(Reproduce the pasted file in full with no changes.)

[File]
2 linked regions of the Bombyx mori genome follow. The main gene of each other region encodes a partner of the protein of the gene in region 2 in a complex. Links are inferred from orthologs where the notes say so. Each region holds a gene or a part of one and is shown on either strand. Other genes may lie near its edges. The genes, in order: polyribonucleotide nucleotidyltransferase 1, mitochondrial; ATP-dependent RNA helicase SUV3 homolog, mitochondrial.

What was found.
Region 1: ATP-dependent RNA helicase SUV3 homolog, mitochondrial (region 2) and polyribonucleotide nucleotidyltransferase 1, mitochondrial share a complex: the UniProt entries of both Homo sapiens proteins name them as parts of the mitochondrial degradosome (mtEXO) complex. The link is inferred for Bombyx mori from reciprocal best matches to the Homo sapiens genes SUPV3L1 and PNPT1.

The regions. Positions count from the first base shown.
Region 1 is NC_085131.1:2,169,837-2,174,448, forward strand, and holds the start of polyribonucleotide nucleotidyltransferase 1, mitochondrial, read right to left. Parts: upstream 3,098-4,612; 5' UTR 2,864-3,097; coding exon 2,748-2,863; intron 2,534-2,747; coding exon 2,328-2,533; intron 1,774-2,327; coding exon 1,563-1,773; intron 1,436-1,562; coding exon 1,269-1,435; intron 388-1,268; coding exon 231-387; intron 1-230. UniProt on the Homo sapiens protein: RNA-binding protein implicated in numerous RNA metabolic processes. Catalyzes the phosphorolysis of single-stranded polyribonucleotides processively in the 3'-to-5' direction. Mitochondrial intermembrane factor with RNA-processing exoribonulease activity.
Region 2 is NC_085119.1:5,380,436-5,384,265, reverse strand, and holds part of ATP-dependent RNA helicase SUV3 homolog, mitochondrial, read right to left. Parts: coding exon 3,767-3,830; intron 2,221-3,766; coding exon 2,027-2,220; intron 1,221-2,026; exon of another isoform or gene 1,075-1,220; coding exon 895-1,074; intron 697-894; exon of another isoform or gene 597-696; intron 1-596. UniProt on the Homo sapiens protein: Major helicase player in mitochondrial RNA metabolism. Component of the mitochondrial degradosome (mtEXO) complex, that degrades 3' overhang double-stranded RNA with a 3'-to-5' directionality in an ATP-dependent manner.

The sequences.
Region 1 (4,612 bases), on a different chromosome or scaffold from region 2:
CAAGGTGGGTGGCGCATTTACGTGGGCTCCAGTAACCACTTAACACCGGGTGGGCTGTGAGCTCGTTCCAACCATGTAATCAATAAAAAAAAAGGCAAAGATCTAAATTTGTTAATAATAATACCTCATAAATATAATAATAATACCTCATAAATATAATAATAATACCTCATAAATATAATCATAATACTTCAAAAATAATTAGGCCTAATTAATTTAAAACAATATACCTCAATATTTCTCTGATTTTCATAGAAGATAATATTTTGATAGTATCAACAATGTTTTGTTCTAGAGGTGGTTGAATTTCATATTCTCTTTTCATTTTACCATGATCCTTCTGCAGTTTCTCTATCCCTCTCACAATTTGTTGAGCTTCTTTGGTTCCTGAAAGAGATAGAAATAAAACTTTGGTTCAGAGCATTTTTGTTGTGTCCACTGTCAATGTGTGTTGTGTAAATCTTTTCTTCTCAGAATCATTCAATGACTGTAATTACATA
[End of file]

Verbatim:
2 linked regions of the Bombyx mori genome follow. The main gene of each other region encodes a partner of the protein of the gene in region 2 in a complex. Links are inferred from orthologs where the notes say so. Each region holds a gene or a part of one and is shown on either strand. Other genes may lie near its edges. The genes, in order: polyribonucleotide nucleotidyltransferase 1, mitochondrial; ATP-dependent RNA helicase SUV3 homolog, mitochondrial.

What was found.
Region 1: ATP-dependent RNA helicase SUV3 homolog, mitochondrial (region 2) and polyribonucleotide nucleotidyltransferase 1, mitochondrial share a complex: the UniProt entries of both Homo sapiens proteins name them as parts of the mitochondrial degradosome (mtEXO) complex. The link is inferred for Bombyx mori from reciprocal best matches to the Homo sapiens genes SUPV3L1 and PNPT1.

The regions. Positions count from the first base shown.
Region 1 is NC_085131.1:2,169,837-2,174,448, forward strand, and holds the start of polyribonucleotide nucleotidyltransferase 1, mitochondrial, read right to left. Parts: upstream 3,098-4,612; 5' UTR 2,864-3,097; coding exon 2,748-2,863; intron 2,534-2,747; coding exon 2,328-2,533; intron 1,774-2,327; coding exon 1,563-1,773; intron 1,436-1,562; coding exon 1,269-1,435; intron 388-1,268; coding exon 231-387; intron 1-230. UniProt on the Homo sapiens protein: RNA-binding protein implicated in numerous RNA metabolic processes. Catalyzes the phosphorolysis of single-stranded polyribonucleotides processively in the 3'-to-5' direction. Mitochondrial intermembrane factor with RNA-processing exoribonulease activity.
Region 2 is NC_085119.1:5,380,436-5,384,265, reverse strand, and holds part of ATP-dependent RNA helicase SUV3 homolog, mitochondrial, read right to left. Parts: coding exon 3,767-3,830; intron 2,221-3,766; coding exon 2,027-2,220; intron 1,221-2,026; exon of another isoform or gene 1,075-1,220; coding exon 895-1,074; intron 697-894; exon of another isoform or gene 597-696; intron 1-596. UniProt on the Homo sapiens protein: Major helicase player in mitochondrial RNA metabolism. Component of the mitochondrial degradosome (mtEXO) complex, that degrades 3' overhang double-stranded RNA with a 3'-to-5' directionality in an ATP-dependent manner.

The sequences.
Region 1 (4,612 bases), on a different chromosome or scaffold from region 2:
CAAGGTGGGTGGCGCATTTACGTGGGCTCCAGTAACCACTTAACACCGGGTGGGCTGTGAGCTCGTTCCAACCATGTAATCAATAAAAAAAAAGGCAAAGATCTAAATTTGTTAATAATAATACCTCATAAATATAATAATAATACCTCATAAATATAATAATAATACCTCATAAATATAATCATAATACTTCAAAAATAATTAGGCCTAATTAATTTAAAACAATATACCTCAATATTTCTCTGATTTTCATAGAAGATAATATTTTGATAGTATCAACAATGTTTTGTTCTAGAGGTGGTTGAATTTCATATTCTCTTTTCATTTTACCATGATCCTTCTGCAGTTTCTCTATCCCTCTCACAATTTGTTGAGCTTCTTTGGTTCCTGAAAGAGATAGAAATAAAACTTTGGTTCAGAGCATTTTTGTTGTGTCCACTGTCAATGTGTGTTGTGTAAATCTTTTCTTCTCAGAATCATTCAATGACTGTAATTACATA